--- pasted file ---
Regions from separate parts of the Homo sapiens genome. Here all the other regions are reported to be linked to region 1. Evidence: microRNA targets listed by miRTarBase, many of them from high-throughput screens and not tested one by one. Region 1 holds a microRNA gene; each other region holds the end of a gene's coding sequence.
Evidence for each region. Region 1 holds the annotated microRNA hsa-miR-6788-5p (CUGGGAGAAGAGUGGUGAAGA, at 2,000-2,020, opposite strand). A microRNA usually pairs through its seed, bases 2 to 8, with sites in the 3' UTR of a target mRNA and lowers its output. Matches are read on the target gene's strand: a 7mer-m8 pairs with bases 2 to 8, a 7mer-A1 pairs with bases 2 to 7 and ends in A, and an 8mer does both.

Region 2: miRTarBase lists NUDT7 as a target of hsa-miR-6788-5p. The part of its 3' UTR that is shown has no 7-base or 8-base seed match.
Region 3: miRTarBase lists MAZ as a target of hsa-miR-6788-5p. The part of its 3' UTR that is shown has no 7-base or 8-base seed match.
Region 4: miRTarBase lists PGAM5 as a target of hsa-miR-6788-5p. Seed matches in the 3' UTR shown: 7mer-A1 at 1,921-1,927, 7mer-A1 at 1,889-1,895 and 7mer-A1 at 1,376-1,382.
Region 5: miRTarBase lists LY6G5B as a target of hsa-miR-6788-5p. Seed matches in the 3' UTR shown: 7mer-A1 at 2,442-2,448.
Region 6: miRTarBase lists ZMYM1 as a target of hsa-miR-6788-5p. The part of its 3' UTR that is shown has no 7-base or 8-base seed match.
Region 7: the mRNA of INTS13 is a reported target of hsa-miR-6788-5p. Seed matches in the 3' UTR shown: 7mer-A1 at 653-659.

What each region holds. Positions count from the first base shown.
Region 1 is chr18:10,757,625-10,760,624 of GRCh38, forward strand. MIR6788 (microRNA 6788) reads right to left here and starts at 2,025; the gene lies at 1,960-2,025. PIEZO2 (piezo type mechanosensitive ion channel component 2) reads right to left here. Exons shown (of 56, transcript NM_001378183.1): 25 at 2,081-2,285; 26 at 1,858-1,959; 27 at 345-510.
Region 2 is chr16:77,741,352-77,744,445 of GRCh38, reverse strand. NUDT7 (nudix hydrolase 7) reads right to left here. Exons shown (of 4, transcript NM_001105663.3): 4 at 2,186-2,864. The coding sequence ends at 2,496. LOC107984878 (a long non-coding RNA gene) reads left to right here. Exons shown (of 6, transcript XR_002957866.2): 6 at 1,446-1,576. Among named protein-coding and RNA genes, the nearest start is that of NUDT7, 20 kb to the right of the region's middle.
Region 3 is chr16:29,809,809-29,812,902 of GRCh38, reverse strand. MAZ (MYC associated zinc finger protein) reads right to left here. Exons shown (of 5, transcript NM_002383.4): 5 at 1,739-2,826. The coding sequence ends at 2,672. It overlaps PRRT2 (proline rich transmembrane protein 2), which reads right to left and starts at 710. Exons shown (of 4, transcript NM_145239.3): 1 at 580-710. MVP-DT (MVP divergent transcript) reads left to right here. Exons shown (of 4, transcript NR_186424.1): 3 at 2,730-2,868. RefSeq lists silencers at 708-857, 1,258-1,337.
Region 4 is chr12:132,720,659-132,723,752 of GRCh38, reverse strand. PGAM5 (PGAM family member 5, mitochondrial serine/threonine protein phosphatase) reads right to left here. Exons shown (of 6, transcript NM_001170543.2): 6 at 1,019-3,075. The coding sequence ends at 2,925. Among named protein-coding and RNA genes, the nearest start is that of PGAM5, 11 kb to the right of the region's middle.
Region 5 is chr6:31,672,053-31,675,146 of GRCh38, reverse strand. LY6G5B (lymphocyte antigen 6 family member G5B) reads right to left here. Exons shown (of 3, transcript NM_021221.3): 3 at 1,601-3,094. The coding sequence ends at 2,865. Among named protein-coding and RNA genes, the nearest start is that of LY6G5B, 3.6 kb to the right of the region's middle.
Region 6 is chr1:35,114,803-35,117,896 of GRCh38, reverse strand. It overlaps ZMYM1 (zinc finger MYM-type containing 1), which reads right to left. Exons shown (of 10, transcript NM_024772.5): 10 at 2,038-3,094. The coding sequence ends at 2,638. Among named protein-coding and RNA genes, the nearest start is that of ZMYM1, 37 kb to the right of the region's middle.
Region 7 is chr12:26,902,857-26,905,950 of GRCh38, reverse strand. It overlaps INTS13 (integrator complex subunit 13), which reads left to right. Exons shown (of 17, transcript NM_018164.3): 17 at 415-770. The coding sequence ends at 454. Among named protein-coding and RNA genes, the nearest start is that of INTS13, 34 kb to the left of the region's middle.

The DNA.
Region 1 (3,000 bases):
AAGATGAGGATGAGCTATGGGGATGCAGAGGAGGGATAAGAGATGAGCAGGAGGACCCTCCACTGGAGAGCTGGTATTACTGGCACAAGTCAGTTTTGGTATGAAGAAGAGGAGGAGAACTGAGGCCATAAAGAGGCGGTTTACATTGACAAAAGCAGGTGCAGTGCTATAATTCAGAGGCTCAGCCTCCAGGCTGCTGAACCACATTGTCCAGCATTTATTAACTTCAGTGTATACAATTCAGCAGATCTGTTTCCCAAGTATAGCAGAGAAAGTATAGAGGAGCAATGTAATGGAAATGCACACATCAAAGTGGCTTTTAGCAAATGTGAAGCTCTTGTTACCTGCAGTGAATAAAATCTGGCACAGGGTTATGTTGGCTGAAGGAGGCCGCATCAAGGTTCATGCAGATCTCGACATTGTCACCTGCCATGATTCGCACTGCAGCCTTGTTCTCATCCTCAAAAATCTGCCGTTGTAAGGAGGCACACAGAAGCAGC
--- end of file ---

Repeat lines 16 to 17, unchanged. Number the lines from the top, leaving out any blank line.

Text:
Region 7 is chr12:26,902,857-26,905,950 of GRCh38, reverse strand. It overlaps INTS13 (integrator complex subunit 13), which reads left to right. Exons shown (of 17, transcript NM_018164.3): 17 at 415-770. The coding sequence ends at 454. Among named protein-coding and RNA genes, the nearest start is that of INTS13, 34 kb to the left of the region's middle.

The DNA.